U.S. options on Syria include multi-day strikes: official

WASHINGTON Wed Aug 28, 2013 11:52am EDT

A woman (2nd R) affected by what activists said was an apparent gas attack is lead to a team of U.N. chemical weapons experts for checking during the team's visit to one of the sites of an alleged chemical weapons attack in the Damascus' suburb of Zamalka August 28, 2013. REUTERS/Mohamed Abdullah

A woman (2nd R) affected by what activists said was an apparent gas attack is lead to a team of U.N. chemical weapons experts for checking during the team's visit to one of the sites of an alleged chemical weapons attack in the Damascus' suburb of Zamalka August 28, 2013.

Credit: Reuters/Mohamed Abdullah

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WASHINGTON (Reuters) - The Obama administration is considering military options that include multi-day strikes on Syrian government targets in response to last week's chemical weapons attack, a senior U.S. official said on Wednesday.

"The options are not limited to just one day," the official said, speaking on condition of anonymity, as the prospects for a U.S.-led air and missile assault on Syria looked all but certain.

Though the White House said President Barack Obama had yet to make a final decision on exactly how to respond, U.S. security officials have said that any air campaign would likely involve cruise missiles fired from U.S. warships in the Mediterranean.

But the United States does not intend to act unilaterally should it choose to go forward with military action, the senior official said. "We're talking to a number of different allies regarding participation," the official said.

Obama, who has long been wary of any intervention in Syria's civil war, has been consulting allied leaders to lay the groundwork for action aimed at punishing Syrian President Bashar al-Assad's government for last Wednesday's gas attack near Damascus.

U.S. intelligence agencies were assembling what they are sure to say is final confirmation of the Syrian government's culpability for the chemical weapons attack, and the White House said their report would be completed this week. Assad's government has denied responsibility.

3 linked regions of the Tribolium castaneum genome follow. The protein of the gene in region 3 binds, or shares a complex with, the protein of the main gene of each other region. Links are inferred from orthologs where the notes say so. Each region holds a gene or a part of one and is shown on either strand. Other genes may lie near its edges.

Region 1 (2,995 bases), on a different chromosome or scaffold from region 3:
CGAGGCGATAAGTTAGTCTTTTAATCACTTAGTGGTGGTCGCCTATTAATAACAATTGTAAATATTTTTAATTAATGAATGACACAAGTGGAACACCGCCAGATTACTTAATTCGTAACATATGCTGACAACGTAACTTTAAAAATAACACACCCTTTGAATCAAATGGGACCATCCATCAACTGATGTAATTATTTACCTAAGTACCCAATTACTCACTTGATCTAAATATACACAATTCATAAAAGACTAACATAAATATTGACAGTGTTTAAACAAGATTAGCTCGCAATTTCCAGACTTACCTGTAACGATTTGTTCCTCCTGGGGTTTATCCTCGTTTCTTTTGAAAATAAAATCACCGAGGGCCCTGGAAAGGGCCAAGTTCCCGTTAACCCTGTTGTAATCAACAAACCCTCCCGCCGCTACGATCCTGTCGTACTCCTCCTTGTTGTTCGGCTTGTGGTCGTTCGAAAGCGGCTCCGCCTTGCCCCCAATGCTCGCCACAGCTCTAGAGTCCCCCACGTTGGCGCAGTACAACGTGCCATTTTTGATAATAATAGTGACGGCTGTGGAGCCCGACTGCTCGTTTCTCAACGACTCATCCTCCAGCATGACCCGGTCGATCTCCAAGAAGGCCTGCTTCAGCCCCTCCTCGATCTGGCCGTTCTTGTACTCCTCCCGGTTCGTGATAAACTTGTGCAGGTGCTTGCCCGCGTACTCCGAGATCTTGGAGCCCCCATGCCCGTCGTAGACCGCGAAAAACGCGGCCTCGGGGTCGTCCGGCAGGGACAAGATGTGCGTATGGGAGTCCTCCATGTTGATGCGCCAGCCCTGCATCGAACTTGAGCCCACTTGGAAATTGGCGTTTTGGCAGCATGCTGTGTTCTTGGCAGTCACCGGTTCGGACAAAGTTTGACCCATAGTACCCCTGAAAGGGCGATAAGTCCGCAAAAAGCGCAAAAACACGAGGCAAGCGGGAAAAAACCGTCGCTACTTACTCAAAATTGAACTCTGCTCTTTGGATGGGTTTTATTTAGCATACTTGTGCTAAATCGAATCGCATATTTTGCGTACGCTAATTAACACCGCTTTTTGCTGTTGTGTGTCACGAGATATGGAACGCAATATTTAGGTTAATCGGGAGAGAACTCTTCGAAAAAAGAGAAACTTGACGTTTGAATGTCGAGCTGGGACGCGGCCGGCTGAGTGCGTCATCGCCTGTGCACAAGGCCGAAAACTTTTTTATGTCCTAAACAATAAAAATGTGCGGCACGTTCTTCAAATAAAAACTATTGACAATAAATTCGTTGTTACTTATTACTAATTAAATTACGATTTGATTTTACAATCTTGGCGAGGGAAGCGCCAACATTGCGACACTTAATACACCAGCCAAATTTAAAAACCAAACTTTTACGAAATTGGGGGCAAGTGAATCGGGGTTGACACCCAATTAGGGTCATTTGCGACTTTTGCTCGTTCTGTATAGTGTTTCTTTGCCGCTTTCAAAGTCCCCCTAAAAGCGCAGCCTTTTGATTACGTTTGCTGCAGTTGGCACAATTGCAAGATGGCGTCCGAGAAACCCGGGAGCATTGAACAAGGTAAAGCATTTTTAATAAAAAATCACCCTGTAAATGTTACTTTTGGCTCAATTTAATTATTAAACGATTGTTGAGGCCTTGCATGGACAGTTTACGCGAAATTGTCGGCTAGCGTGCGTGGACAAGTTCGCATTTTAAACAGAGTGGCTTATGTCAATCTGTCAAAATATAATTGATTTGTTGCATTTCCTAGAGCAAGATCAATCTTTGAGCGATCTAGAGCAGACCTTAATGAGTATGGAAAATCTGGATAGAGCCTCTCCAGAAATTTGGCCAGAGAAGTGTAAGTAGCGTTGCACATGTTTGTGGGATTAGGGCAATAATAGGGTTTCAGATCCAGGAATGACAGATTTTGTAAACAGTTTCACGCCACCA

A second administration official said the United States was still defining its objectives but that strikes to deter Assad from using chemical weapons in the future and degrade his ability to do so were under consideration.

White House spokesman Jay Carney said on Tuesday that a U.S. response would not have the goal of "regime change" in Syria, suggesting that Obama remains cautious about getting too deeply involved in the conflict. Polls show most Americans oppose U.S. intervention.

Republican U.S. Senator John McCain, a harsh critic of Obama's Syria policy, rejected that limited goal.

"This conflict cannot be contained within Syria, and we have to understand that and that's why we've got to help these people get rid of Bashar al-Assad, to get the momentum back on their side," he said on MSNBC.

(Reporting by Mark Hosenball, Arshad Mohammed, Phil Stewart, Jeff Mason and Susan Heavey; writing by Matt Spetalnick and Susan Heavey; Editing by David Storey)

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Comments (5)
Harry079 wrote:
“Obama, who has long been wary of any intervention in Syria’s civil war”

Then why do anything? What good would lobbing a dozen or so cruise missles do when Syria has a weeks advance notice?

He could fill those buildings with rebel prisoners or any other people that he wants to get rid of.

Aug 28, 2013 2:01pm EDT  --  Report as abuse
TheNewWorld wrote:
@Harry079

I disagree with the statement that he has been wary of any inteverntion. We have already intervened by providing material support and training to the rebels. He didn’t sound to wary when he drew the red line either. He isn’t too wary to bomb people including Americans from unmanned aircraft overseas. He is every bit the warmonger that Bush was. A look at our defense spending during his Presidency confirms this.

Aug 28, 2013 2:27pm EDT  --  Report as abuse
COindependent wrote:
McCain is senile if he thinks that deposing Assad in Syria is going to look anything different than Iraq, Afghanistan, Egypt or Libya after their regime change. The Islamists we supported in overthrowing Saddam Hussien, Mubarek and Ghaddafi will not behave any differently in Syria. They will sell us out as soon as they think they no longer need us (see Afghanistan, Iraq, Libya) and we continue to fall for the same tactic every time under the flag humanitarian support.

Al Queda has a tradition of killing all who do not embrace their agenda of a caliphate including those Muslims that do not embrace their version of Islam (see the Alawites in Syria, and the Coptic Christians in Eqypt).

I have a lot of admiration for McCain for his military service to this country. As a politician, John has overstayed his welcome and now only represents the Beltway interests in AZ. He needs to get back on his medications and announce his retirement (please?).

Aug 28, 2013 2:29pm EDT  --  Report as abuse
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